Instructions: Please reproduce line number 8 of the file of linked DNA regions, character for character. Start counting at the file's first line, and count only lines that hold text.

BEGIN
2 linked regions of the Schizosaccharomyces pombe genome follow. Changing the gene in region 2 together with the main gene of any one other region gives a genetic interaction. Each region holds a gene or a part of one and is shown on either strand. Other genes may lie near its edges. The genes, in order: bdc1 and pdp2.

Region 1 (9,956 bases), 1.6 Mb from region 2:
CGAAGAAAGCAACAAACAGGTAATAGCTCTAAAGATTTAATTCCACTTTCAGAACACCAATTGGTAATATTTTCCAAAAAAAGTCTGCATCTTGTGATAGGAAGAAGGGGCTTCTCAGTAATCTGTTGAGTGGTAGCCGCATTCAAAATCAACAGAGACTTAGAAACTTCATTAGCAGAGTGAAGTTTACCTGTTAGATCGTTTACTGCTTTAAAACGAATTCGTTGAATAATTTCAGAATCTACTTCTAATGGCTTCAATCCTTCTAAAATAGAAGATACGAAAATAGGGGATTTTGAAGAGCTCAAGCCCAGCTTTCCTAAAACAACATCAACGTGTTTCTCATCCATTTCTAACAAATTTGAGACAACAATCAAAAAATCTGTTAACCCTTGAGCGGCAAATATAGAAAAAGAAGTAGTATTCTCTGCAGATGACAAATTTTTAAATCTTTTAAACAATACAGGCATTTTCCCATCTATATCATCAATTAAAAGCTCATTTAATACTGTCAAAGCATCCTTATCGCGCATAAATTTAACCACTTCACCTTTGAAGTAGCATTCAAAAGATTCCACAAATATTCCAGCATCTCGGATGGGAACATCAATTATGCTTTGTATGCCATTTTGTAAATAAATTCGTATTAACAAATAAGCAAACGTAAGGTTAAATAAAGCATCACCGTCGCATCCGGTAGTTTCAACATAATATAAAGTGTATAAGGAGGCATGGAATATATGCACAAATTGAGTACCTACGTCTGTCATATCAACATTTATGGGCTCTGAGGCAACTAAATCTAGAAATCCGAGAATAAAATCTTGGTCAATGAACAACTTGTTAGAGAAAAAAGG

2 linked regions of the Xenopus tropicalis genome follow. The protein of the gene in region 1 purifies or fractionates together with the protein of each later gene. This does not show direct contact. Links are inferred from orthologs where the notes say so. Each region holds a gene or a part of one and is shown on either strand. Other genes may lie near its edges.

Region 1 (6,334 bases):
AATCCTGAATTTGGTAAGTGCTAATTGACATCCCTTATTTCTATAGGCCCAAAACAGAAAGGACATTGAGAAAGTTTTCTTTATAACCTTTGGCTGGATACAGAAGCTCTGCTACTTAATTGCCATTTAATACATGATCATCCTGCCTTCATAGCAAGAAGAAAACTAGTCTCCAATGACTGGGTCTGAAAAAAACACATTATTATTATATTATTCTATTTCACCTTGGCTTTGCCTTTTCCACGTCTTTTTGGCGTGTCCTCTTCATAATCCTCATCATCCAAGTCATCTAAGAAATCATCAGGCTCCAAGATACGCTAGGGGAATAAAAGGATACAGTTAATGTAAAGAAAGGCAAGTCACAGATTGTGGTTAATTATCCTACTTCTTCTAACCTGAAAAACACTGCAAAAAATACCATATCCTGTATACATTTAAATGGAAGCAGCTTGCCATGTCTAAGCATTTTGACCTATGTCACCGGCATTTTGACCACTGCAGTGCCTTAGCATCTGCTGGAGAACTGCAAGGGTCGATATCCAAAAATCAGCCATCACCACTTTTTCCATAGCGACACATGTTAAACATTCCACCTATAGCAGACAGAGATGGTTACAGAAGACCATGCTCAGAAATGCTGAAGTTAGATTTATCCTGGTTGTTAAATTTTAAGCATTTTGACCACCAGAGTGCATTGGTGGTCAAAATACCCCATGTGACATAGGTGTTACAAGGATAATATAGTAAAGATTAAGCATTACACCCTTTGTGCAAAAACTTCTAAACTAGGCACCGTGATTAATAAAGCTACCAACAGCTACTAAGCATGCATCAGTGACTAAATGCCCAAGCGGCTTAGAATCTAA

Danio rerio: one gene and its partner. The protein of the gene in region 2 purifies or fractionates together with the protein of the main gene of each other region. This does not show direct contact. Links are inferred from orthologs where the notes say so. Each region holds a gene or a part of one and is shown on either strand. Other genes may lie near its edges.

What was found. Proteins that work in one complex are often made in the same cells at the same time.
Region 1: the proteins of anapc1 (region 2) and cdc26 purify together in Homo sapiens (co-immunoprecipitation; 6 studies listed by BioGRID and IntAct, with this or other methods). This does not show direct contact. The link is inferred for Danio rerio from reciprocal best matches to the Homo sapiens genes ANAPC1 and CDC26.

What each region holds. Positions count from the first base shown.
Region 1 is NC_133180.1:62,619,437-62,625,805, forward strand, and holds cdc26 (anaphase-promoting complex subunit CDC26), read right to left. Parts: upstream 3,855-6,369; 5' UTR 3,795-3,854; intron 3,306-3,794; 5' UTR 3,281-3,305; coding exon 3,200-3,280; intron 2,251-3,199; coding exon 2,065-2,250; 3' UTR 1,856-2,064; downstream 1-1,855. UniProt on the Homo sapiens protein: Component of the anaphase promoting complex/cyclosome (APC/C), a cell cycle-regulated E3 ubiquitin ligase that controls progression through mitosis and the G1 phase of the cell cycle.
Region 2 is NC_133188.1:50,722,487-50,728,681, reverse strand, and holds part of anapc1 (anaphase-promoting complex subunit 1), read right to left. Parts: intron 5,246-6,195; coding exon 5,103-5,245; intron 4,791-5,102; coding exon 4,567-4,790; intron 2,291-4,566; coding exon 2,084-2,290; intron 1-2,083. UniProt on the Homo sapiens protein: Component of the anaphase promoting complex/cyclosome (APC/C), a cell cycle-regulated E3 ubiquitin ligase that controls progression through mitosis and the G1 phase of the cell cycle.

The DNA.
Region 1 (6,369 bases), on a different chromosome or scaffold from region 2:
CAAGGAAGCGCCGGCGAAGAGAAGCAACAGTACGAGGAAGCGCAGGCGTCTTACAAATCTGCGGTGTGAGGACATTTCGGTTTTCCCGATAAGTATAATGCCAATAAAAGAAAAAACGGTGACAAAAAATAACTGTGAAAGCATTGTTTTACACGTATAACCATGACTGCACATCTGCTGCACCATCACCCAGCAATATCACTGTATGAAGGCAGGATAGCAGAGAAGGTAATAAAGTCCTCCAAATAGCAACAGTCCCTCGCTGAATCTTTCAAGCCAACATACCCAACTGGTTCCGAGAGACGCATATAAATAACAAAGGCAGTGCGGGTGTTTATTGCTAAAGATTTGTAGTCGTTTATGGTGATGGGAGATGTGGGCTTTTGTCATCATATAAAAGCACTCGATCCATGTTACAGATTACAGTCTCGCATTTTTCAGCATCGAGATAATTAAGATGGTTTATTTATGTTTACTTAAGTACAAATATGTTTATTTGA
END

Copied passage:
What was found. Proteins that work in one complex are often made in the same cells at the same time.